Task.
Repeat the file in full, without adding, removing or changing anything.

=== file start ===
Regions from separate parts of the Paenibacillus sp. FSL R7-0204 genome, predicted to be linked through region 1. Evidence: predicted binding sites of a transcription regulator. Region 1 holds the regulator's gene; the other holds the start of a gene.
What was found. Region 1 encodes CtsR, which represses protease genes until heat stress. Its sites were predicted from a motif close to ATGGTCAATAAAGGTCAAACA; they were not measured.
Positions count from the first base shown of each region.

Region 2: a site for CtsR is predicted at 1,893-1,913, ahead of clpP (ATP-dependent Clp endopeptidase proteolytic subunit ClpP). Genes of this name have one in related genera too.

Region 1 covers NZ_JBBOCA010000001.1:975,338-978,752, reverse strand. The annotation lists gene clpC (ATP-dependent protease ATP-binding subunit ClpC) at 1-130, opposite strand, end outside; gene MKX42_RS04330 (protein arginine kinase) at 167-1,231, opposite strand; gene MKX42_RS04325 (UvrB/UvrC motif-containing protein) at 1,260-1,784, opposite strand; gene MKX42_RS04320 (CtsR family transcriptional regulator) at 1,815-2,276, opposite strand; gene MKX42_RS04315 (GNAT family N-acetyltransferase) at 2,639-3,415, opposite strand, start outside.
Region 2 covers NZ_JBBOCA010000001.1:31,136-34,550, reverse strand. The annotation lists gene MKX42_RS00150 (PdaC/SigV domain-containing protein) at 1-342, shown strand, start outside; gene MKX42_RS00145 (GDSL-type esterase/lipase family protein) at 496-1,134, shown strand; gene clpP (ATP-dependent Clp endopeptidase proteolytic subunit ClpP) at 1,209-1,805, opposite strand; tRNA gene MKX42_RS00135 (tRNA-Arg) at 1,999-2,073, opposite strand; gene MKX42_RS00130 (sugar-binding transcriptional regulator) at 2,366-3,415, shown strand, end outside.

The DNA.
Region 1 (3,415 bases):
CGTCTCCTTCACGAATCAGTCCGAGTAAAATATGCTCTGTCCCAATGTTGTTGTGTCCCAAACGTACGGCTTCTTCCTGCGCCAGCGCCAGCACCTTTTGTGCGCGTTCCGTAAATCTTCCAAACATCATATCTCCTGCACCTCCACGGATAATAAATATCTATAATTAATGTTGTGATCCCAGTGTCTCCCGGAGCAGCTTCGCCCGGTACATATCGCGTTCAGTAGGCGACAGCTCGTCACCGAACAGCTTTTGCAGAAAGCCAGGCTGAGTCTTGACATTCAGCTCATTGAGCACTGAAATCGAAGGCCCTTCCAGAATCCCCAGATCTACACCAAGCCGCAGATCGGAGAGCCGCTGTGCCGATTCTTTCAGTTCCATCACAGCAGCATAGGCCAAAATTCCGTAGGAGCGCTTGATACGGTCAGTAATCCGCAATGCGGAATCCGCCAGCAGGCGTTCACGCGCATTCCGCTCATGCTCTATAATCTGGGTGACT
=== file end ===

Regions from separate parts of the Paenibacillus sp. FSL R7-0204 genome, predicted to be linked through region 1. Evidence: predicted binding sites of a transcription regulator. Region 1 holds the regulator's gene; the other holds the start of a gene.
What was found. Region 1 encodes CtsR, which represses protease genes until heat stress. Its sites were predicted from a motif close to ATGGTCAATAAAGGTCAAACA; they were not measured.
Positions count from the first base shown of each region.

Region 2: a site for CtsR is predicted at 1,893-1,913, ahead of clpP (ATP-dependent Clp endopeptidase proteolytic subunit ClpP). Genes of this name have one in related genera too.

Region 1 covers NZ_JBBOCA010000001.1:975,338-978,752, reverse strand. The annotation lists gene clpC (ATP-dependent protease ATP-binding subunit ClpC) at 1-130, opposite strand, end outside; gene MKX42_RS04330 (protein arginine kinase) at 167-1,231, opposite strand; gene MKX42_RS04325 (UvrB/UvrC motif-containing protein) at 1,260-1,784, opposite strand; gene MKX42_RS04320 (CtsR family transcriptional regulator) at 1,815-2,276, opposite strand; gene MKX42_RS04315 (GNAT family N-acetyltransferase) at 2,639-3,415, opposite strand, start outside.
Region 2 covers NZ_JBBOCA010000001.1:31,136-34,550, reverse strand. The annotation lists gene MKX42_RS00150 (PdaC/SigV domain-containing protein) at 1-342, shown strand, start outside; gene MKX42_RS00145 (GDSL-type esterase/lipase family protein) at 496-1,134, shown strand; gene clpP (ATP-dependent Clp endopeptidase proteolytic subunit ClpP) at 1,209-1,805, opposite strand; tRNA gene MKX42_RS00135 (tRNA-Arg) at 1,999-2,073, opposite strand; gene MKX42_RS00130 (sugar-binding transcriptional regulator) at 2,366-3,415, shown strand, end outside.

The DNA.
Region 1 (3,415 bases):
CGTCTCCTTCACGAATCAGTCCGAGTAAAATATGCTCTGTCCCAATGTTGTTGTGTCCCAAACGTACGGCTTCTTCCTGCGCCAGCGCCAGCACCTTTTGTGCGCGTTCCGTAAATCTTCCAAACATCATATCTCCTGCACCTCCACGGATAATAAATATCTATAATTAATGTTGTGATCCCAGTGTCTCCCGGAGCAGCTTCGCCCGGTACATATCGCGTTCAGTAGGCGACAGCTCGTCACCGAACAGCTTTTGCAGAAAGCCAGGCTGAGTCTTGACATTCAGCTCATTGAGCACTGAAATCGAAGGCCCTTCCAGAATCCCCAGATCTACACCAAGCCGCAGATCGGAGAGCCGCTGTGCCGATTCTTTCAGTTCCATCACAGCAGCATAGGCCAAAATTCCGTAGGAGCGCTTGATACGGTCAGTAATCCGCAATGCGGAATCCGCCAGCAGGCGTTCACGCGCATTCCGCTCATGCTCTATAATCTGGGTGACT